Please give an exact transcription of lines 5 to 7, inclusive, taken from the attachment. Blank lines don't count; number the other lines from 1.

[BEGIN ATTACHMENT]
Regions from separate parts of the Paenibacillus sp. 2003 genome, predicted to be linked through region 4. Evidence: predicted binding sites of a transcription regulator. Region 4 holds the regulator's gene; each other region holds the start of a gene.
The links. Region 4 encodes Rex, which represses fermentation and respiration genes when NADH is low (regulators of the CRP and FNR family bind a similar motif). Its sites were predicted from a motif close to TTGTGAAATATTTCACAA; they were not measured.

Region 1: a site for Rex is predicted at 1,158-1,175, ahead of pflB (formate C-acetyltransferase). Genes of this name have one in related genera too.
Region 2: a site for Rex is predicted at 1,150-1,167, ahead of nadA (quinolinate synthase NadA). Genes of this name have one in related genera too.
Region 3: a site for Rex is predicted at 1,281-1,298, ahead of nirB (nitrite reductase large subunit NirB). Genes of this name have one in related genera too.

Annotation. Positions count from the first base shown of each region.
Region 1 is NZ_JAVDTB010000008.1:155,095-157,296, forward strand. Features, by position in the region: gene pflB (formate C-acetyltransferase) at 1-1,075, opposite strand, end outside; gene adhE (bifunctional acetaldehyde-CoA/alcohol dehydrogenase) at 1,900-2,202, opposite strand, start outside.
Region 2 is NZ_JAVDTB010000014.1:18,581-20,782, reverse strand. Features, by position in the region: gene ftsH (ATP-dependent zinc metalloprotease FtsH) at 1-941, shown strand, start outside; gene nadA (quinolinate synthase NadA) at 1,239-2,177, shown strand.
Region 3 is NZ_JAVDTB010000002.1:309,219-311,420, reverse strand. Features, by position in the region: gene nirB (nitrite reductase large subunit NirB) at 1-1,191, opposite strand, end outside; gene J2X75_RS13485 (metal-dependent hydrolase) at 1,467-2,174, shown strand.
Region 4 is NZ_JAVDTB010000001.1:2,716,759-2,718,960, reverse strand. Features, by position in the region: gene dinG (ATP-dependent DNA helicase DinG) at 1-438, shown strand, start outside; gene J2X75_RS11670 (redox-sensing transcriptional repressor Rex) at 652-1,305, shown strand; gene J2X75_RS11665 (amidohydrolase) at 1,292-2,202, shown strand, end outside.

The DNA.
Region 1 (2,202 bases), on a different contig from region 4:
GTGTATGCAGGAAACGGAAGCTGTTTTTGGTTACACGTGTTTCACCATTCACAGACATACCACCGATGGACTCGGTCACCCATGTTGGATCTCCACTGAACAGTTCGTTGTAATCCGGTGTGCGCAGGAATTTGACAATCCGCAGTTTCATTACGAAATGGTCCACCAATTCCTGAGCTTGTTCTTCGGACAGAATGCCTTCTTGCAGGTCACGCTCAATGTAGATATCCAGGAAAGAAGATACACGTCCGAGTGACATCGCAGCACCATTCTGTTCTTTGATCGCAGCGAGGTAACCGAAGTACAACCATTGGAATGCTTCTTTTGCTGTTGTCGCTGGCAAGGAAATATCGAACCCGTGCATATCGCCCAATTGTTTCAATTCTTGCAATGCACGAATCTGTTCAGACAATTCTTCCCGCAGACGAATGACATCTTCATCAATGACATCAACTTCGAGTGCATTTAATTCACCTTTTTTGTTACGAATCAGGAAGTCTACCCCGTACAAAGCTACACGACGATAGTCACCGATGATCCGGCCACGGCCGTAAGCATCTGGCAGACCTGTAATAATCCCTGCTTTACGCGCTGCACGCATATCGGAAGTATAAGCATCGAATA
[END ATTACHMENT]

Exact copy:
Region 3: a site for Rex is predicted at 1,281-1,298, ahead of nirB (nitrite reductase large subunit NirB). Genes of this name have one in related genera too.

Annotation. Positions count from the first base shown of each region.
Region 1 is NZ_JAVDTB010000008.1:155,095-157,296, forward strand. Features, by position in the region: gene pflB (formate C-acetyltransferase) at 1-1,075, opposite strand, end outside; gene adhE (bifunctional acetaldehyde-CoA/alcohol dehydrogenase) at 1,900-2,202, opposite strand, start outside.